Footprints of Eve
Did you know?
A protein-rich marine diet is believed to have helped to increase early humans' brain size.
A young woman walking across a rain-wet dune leaves her small footprints in the sand. She is slightly built, about 1.4-metres high, and seems to have been burdened by something, perhaps a small animal she was bringing back to her people. Sand covered up her footprints again, and very slowly turned to stone, protecting the unseen marks she had left behind.
But, many thousands of years later, erosion causes the layers to split and break, and the little woman's footprints are exposed. Geologist Dave Roberts discovered them in 1995, and palaeoanthropologists like Dr Lee Berger confirmed they belonged, in all likelihood, to a grown woman. They called her 'Eve'.
Berger, in fact wrote a book called In the Footprints of Eve (co-authored by Brett Hilton-Barber), in which he describes the above scenario, which we can only imagine, given that the young woman must have passed over those dunes 117 000 years ago. She was an 'anatomically modern human' - if she walked among us today, we would hardly give her a second glance, except to think she was a little short.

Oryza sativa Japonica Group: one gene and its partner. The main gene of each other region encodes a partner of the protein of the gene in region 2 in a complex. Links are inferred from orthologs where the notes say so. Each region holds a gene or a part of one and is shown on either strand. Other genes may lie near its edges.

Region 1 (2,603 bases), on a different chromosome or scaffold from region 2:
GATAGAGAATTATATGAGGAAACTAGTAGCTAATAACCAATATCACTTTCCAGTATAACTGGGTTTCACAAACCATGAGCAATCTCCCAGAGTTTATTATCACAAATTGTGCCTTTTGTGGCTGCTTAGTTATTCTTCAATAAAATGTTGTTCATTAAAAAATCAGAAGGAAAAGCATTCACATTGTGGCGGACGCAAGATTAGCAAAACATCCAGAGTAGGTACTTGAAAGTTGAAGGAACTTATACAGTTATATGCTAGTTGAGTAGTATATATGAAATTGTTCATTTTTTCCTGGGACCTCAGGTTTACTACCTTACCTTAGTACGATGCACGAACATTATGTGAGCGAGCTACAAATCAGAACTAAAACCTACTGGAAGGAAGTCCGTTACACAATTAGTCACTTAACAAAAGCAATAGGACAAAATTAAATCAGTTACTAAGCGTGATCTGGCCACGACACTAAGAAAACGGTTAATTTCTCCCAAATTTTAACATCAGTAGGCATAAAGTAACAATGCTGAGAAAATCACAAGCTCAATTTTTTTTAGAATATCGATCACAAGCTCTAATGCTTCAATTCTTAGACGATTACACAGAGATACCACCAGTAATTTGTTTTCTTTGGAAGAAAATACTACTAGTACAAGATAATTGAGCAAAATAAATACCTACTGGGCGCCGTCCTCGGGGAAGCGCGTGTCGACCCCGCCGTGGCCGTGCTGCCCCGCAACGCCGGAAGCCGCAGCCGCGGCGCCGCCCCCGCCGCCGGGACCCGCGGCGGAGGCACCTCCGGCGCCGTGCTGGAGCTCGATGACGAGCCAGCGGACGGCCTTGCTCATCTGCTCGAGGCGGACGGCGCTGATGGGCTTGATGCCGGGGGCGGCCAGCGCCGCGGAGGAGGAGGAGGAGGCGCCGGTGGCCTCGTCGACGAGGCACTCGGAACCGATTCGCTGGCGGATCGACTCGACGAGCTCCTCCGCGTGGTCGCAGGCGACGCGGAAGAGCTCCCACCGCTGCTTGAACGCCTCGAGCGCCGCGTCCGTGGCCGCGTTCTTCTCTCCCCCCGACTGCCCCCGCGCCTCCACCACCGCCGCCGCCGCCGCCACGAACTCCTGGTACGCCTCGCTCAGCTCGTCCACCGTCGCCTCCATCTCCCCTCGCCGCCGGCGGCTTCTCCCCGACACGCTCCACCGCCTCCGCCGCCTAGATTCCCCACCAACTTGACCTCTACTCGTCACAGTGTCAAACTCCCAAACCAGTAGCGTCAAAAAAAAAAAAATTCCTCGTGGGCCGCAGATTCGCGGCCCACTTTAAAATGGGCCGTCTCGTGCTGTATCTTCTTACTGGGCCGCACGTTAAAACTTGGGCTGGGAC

The footprints are now at the Iziko Museums' South African Museum in Cape Town, but will one day be displayed closer to where they were found, at Kraal Bay within the West Coast National Park.
The 'footprints of Eve' is a fanciful name implying that the West Coast, where the footprints where made, was a kind of Garden of Eden.
Perhaps that's not too far from the truth.
Nearby is the Klasies River Mouth site, where a large cave seems to have been home to a group of early humans about 130 000 years ago.
If it wasn't exactly Eden, at least these people seem to have had a good address, and a good lifestyle, with plenty to eat and a pleasant climate.
Travel tips & Planning info
Who to contact
Iziko Museums' South African Museum in Cape Town
Tel: +27 (0) 21 481 3800
Tel: +27 (0) 22 772 1515